The other point is that you need to be mindful of how progress relates to the main content in your game. If the player completes every story mission, then that should move them through the leveling curve. It doesn’t matter if your game has 30 levels or 100, the player should never be forced to stop moving through the content because they’re not at the right level.

What I loved about Guild Wars 2 was how everything in the game always scaled towards your level in terms of experience and rewards. At no point during the leveling curve did any content become useless to do. Thankfully games have adapted scaling of this kind in recent years and that has helped to cut down on grinding to some extent.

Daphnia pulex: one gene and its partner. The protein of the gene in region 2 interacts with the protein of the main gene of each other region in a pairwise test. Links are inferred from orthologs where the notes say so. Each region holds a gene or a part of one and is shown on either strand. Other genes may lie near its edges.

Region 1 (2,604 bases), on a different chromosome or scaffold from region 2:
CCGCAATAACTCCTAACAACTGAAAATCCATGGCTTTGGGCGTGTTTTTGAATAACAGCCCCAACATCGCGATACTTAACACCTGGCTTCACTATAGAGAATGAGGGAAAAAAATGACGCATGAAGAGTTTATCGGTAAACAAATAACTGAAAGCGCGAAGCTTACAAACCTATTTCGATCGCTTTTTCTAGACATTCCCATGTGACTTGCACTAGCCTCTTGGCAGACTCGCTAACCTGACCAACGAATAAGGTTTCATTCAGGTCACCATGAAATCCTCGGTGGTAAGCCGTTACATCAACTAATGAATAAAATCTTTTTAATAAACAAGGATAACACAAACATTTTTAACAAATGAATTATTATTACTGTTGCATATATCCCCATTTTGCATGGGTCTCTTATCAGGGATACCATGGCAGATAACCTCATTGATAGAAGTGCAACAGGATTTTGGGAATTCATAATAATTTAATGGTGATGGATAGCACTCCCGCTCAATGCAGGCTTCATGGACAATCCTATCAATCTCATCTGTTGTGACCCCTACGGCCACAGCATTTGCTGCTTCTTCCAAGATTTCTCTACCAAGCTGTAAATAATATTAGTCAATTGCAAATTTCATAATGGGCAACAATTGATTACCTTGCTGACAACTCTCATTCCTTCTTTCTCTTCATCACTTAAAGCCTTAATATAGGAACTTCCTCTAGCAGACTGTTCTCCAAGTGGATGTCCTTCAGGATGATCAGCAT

Get to the Good Stuff

Some games treat the leveling curve as simply a gate that the player must get through before the “real game starts”, and others see it as part of the experience.

Traditional leveling just doesn’t work for me anymore and doubly so for titles that are built around action design. With reveals of the next Borderlands happening now, I hope that the looter shooter leveling and scaling has been improved.

For you reading this: Do you find leveling systems still holding your attention, and can you think of a better way?

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“The Limitations of Leveling Systems in Game Design”